March 7, 2008
March 7, 2008 -- Eight senators corresponded with Secretary of Agriculture Ed Schafer regarding their concern over the proposal by the U.S. Department of Agriculture (USDA) to regionalize trade with Argentina for the importation of ruminants and ruminant products. Under the USDA proposal, meat products could flow from designated regions in Argentina that are deemed to be free of foot and mouth disease (FMD).
Implementation of this plan is a concern to the Senators in that there remains a question about the effectiveness of animal disease controls and tracking in Argentina. Weaknesses in this system could have serious effects on the American livestock industry.
FMD continues to be found in cattle in Argentina and the risk of transmission to the U.S. herd poses an unacceptable risk to U.S. producers. With the ability for FMD to be spread by air, USDA is unable to ensure that it will not enter FMD-free regions of Argentina and beyond.
In conclusion, the Senators asked that USDA carefully analyze the full economic cost of this proposal including the risk of an FMD outbreak in America and the impact on prices paid to domestic producers from increased Argentinean imports.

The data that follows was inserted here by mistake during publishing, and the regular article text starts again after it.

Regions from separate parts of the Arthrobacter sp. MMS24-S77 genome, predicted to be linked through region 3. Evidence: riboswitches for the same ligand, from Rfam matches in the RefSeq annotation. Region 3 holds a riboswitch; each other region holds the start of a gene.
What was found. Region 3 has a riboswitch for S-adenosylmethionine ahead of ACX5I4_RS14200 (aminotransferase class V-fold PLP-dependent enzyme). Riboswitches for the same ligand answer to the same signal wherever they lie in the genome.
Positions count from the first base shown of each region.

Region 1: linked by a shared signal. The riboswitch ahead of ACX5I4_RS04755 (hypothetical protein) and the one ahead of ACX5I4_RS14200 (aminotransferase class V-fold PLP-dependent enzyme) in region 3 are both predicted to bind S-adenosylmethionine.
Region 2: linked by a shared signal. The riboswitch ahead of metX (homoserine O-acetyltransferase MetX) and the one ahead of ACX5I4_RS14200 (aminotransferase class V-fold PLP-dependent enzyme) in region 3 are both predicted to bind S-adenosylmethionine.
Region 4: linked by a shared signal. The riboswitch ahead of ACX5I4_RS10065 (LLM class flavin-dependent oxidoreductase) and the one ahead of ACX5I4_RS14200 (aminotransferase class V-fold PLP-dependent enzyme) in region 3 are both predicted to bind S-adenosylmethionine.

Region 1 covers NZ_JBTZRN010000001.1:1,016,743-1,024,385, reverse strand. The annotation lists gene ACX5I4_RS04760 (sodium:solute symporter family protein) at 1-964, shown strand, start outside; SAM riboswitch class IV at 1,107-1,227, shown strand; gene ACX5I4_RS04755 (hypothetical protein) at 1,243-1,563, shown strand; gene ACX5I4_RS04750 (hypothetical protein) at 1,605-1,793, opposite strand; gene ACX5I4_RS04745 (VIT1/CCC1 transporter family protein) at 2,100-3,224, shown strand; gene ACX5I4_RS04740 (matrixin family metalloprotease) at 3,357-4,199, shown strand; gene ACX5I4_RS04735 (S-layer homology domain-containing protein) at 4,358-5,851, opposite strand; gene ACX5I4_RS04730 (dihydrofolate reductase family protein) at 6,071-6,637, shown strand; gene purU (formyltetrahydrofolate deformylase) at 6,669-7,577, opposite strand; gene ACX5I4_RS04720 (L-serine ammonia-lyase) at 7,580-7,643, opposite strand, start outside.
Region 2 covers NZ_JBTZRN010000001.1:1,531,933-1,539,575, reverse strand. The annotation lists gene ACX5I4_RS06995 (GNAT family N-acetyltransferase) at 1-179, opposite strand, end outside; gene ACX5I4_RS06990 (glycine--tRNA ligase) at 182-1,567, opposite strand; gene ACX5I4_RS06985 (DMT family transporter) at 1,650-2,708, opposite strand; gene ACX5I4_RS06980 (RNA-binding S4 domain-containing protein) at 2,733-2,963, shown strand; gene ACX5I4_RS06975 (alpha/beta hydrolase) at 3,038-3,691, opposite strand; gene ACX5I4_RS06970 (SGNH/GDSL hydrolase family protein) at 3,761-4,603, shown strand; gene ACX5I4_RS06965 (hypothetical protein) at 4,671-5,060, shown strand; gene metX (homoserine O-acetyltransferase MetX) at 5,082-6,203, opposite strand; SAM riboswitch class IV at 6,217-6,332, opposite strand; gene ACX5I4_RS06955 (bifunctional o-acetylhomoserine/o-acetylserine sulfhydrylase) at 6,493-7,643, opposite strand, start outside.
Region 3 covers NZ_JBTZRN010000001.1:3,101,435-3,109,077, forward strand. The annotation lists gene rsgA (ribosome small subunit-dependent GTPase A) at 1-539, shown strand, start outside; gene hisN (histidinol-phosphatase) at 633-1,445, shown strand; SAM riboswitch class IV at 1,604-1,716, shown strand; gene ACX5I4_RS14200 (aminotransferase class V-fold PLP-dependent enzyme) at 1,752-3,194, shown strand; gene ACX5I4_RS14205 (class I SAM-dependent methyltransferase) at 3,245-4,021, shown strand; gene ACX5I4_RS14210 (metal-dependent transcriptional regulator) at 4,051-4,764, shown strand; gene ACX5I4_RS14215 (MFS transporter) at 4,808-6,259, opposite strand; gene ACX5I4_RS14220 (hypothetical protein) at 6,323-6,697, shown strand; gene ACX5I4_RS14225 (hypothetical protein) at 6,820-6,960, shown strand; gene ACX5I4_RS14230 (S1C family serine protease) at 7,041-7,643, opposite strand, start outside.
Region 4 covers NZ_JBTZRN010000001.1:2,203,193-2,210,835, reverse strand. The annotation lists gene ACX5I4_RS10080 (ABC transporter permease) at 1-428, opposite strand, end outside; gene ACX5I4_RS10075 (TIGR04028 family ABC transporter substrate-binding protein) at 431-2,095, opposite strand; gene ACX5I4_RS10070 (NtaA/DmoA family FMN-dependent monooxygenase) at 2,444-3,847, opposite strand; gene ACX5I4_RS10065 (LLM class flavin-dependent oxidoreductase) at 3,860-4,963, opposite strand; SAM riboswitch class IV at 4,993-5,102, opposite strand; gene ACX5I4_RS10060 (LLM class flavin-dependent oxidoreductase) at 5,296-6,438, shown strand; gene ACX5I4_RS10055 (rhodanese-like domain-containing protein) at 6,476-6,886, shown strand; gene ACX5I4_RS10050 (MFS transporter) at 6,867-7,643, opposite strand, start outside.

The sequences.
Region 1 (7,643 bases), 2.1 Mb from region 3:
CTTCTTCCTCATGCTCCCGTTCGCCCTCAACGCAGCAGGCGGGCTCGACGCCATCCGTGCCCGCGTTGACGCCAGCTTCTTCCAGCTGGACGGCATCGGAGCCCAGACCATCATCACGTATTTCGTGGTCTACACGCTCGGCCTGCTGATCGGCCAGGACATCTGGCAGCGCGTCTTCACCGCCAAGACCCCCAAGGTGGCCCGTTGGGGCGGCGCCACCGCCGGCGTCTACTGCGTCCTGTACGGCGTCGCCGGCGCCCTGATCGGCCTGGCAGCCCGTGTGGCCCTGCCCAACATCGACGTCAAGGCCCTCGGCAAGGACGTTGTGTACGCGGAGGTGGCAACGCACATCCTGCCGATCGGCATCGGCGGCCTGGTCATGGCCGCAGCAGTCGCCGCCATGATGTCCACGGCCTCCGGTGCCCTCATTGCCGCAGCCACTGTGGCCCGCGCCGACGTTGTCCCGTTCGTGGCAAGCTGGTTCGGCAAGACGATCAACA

Signators to the letter led by Sens. John Barrasso (Wyo.), Mike Enzi (Wyo.) and Jon Tester (Mont.) included Claire McCaskill (Mo.), Byron Dorgan (N.D.), Tim Johnson (S.D.), Kent Conrad (N.D.) and Pete Domenici (N.M.).
The American Sheep Industry Association (ASI) commends the efforts of the Senators and supports their position. ASI and a number of state sheep associations formally objected to the early 2007 proposal due to the absolute failure to accurately conduct the economic impact analysis.